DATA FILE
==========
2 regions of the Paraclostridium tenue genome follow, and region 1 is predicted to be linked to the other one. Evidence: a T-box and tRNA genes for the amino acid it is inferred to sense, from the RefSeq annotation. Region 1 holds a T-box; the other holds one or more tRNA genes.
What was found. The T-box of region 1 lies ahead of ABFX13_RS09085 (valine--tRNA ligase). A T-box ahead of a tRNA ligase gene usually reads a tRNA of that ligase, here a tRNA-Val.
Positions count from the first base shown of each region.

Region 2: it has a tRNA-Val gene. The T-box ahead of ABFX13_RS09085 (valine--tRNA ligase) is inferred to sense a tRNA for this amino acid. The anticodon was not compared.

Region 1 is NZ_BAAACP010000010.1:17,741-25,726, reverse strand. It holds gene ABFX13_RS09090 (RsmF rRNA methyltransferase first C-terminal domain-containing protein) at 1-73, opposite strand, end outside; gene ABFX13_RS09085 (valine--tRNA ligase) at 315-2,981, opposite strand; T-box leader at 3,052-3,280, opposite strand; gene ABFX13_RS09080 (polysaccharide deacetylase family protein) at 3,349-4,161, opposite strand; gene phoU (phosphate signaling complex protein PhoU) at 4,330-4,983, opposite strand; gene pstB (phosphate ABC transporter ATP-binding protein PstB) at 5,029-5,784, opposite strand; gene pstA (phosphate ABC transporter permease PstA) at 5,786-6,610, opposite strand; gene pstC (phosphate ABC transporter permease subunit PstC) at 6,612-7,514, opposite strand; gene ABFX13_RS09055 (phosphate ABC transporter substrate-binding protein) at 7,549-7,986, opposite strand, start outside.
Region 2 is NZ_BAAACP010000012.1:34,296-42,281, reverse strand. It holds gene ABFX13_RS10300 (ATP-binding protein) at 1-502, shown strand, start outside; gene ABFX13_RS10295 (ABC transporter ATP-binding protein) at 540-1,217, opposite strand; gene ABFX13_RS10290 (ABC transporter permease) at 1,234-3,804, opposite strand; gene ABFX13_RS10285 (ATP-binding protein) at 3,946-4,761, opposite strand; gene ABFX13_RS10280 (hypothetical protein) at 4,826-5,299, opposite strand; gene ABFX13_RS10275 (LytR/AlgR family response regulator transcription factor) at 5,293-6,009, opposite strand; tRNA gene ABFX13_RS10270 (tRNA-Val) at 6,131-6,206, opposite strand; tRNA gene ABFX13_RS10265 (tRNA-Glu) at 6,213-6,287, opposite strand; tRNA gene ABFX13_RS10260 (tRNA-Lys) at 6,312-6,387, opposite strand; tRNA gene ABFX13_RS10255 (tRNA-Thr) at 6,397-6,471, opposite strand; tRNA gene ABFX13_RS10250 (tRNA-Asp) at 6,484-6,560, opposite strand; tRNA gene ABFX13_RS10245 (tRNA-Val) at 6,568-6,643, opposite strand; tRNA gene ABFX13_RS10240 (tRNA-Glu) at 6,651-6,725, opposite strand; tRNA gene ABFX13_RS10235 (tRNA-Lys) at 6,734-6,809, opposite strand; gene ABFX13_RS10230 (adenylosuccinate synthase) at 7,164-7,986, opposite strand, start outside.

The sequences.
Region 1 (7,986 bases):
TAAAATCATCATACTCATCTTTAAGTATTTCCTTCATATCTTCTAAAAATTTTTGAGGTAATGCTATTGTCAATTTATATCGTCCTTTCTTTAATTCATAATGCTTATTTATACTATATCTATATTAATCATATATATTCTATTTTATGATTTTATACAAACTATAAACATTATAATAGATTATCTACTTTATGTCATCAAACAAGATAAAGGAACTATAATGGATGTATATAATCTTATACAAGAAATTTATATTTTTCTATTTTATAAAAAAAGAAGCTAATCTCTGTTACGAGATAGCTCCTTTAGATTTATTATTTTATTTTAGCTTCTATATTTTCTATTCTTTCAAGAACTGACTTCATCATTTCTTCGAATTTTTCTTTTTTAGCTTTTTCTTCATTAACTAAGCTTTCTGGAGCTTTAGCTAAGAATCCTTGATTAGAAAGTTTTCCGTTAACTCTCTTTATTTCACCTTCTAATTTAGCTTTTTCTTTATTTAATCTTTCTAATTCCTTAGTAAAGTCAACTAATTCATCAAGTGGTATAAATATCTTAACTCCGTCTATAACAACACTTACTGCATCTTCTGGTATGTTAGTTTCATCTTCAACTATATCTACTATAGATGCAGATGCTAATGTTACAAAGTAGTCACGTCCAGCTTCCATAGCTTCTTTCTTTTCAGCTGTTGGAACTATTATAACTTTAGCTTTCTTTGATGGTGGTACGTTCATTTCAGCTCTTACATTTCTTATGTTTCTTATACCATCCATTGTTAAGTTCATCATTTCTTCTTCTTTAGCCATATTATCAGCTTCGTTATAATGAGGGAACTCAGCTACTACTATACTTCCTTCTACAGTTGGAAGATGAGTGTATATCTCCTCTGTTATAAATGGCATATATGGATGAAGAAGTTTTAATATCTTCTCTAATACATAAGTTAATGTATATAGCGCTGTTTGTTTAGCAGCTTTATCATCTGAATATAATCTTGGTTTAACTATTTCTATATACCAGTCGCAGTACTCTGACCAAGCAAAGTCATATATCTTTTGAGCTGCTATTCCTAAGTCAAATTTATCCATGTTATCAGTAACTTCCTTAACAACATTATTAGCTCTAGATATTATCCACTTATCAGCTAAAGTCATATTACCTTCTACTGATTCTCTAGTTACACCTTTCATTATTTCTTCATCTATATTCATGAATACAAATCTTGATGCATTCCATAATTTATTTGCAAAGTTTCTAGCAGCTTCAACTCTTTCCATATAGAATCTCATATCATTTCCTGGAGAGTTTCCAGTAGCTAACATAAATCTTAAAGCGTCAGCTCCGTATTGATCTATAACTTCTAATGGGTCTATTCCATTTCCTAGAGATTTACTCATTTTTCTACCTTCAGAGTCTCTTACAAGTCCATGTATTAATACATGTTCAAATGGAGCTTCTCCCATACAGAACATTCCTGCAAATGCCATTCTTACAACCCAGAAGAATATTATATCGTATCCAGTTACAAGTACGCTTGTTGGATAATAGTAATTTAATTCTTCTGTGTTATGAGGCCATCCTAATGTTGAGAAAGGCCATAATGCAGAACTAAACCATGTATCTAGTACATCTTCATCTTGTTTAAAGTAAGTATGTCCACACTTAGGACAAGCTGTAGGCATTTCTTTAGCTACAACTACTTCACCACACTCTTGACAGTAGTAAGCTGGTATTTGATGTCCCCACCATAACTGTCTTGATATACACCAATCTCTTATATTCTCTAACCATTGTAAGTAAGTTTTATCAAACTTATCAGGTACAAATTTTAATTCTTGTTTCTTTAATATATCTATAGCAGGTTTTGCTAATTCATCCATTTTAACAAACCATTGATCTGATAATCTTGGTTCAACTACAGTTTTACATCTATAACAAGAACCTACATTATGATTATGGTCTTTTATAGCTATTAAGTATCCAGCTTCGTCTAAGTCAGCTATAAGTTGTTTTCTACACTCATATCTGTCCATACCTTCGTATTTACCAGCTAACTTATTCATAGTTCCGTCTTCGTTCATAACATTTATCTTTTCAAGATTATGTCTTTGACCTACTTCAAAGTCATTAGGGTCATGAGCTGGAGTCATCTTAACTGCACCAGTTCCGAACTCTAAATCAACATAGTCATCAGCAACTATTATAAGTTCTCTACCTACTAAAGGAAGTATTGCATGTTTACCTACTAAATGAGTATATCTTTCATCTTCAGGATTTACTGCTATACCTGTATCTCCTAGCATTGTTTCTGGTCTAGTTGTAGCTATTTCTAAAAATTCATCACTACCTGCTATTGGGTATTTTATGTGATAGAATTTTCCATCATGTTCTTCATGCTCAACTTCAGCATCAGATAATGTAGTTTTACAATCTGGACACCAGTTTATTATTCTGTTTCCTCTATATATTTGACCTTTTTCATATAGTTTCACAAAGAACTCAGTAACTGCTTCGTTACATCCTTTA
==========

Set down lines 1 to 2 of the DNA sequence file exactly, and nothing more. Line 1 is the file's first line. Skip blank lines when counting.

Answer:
2 regions of the Paraclostridium tenue genome follow, and region 1 is predicted to be linked to the other one. Evidence: a T-box and tRNA genes for the amino acid it is inferred to sense, from the RefSeq annotation. Region 1 holds a T-box; the other holds one or more tRNA genes.
What was found. The T-box of region 1 lies ahead of ABFX13_RS09085 (valine--tRNA ligase). A T-box ahead of a tRNA ligase gene usually reads a tRNA of that ligase, here a tRNA-Val.